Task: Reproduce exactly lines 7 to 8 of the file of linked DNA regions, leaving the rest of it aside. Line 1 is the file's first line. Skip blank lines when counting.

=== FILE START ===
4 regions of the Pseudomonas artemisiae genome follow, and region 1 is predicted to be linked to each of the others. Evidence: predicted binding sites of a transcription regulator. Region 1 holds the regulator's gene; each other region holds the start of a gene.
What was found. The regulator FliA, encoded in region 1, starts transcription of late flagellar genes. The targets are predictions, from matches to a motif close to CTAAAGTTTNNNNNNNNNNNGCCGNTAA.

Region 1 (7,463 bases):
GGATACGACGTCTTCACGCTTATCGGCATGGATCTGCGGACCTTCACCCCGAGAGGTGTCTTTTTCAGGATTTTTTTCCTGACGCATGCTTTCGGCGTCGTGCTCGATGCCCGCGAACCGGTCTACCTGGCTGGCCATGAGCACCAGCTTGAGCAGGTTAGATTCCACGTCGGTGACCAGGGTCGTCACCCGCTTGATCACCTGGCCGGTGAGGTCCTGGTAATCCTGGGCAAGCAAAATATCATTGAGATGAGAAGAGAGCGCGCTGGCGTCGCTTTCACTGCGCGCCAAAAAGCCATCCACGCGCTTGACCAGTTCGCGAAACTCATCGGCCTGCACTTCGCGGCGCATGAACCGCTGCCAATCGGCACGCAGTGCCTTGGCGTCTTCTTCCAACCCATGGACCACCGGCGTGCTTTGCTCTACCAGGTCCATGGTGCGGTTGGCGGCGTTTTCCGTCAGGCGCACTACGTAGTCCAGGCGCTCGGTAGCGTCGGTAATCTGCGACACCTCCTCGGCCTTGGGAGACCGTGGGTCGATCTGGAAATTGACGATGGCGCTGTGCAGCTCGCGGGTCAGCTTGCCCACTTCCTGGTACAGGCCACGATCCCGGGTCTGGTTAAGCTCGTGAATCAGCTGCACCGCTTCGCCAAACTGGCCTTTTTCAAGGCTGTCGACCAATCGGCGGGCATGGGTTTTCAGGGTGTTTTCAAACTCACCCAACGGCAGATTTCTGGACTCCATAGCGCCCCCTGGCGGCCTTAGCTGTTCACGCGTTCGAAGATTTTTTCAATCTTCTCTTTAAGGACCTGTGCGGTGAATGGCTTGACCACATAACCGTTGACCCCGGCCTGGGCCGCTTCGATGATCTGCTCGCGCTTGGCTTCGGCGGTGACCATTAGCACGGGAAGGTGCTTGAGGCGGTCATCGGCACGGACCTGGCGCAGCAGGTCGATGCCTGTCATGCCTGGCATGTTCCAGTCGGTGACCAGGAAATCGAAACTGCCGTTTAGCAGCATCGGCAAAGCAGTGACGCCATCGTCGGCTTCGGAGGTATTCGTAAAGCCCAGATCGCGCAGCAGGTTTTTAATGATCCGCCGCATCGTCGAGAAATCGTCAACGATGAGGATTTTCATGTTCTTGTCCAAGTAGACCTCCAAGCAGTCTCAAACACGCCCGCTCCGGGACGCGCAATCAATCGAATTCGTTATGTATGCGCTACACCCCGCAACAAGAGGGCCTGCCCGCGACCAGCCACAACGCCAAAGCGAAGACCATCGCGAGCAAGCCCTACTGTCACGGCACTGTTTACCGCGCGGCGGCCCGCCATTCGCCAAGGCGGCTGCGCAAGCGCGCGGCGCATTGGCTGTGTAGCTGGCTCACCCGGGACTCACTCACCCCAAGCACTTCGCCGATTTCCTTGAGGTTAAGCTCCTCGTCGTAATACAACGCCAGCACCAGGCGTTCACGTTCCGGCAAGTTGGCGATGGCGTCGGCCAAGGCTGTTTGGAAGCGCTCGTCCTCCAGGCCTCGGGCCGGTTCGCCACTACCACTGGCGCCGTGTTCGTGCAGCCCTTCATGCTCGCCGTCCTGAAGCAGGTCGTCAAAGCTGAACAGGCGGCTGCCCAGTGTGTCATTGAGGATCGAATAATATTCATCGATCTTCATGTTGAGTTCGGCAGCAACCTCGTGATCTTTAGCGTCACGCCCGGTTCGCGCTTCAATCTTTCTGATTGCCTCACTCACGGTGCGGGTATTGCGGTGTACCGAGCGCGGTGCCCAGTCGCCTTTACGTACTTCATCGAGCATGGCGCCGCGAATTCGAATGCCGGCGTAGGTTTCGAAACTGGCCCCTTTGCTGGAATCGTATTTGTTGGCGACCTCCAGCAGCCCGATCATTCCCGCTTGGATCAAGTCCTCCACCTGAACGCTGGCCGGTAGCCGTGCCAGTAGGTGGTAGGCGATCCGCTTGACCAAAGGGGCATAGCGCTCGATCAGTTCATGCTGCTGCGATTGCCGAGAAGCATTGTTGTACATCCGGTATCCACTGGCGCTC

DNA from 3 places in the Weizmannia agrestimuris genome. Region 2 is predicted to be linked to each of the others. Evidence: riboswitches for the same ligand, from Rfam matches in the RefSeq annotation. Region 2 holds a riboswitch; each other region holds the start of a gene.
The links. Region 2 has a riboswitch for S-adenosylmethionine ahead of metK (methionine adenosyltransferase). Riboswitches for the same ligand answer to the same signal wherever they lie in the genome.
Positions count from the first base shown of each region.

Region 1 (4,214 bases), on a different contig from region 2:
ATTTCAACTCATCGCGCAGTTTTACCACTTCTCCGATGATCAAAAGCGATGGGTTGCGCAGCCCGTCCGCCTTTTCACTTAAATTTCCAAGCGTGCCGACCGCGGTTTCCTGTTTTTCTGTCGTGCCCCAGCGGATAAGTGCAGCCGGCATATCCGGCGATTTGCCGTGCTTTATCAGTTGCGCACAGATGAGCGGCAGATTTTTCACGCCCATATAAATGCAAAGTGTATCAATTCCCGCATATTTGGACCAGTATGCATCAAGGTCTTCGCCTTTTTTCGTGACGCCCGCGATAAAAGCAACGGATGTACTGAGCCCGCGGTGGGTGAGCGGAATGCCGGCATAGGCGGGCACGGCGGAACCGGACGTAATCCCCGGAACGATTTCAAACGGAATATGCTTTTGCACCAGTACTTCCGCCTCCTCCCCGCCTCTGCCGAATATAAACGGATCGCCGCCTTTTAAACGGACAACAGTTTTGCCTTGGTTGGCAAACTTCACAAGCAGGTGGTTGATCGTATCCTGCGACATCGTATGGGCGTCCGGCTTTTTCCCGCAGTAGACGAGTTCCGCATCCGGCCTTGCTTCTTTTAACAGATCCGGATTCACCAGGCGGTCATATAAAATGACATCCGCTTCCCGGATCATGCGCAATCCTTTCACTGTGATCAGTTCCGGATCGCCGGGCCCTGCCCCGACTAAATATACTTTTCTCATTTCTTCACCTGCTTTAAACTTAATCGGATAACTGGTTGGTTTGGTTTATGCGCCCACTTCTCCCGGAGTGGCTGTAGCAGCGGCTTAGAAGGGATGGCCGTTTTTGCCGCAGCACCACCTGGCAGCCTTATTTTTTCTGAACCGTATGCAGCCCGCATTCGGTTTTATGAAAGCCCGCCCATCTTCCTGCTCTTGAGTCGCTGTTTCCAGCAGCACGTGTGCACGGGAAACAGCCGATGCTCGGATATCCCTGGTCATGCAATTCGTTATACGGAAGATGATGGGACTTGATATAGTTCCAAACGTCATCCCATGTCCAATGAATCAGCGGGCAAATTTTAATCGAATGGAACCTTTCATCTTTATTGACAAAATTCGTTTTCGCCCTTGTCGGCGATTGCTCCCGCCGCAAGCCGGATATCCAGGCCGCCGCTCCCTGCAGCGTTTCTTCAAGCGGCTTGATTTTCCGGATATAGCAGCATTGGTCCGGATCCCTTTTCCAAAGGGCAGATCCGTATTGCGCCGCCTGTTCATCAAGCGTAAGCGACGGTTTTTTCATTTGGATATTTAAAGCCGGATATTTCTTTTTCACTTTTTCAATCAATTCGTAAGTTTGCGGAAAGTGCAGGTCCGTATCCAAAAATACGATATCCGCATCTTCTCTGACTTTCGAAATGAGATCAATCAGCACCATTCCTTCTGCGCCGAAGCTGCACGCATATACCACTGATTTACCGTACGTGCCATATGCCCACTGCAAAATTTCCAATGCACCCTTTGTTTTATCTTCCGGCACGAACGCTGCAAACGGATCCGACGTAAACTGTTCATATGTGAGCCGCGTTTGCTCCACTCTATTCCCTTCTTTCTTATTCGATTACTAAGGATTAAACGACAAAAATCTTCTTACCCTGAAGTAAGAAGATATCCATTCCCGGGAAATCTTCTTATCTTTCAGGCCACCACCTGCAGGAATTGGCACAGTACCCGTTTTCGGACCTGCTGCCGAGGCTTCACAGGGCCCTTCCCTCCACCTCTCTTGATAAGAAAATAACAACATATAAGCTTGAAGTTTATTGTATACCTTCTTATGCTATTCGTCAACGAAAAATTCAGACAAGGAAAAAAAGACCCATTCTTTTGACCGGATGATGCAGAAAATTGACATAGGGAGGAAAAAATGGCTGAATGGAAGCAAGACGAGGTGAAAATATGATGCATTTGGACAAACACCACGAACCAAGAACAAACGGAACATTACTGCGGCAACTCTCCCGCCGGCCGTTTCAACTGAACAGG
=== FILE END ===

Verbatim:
Positions count from the first base shown of each region.

Region 1 (4,214 bases), on a different contig from region 2: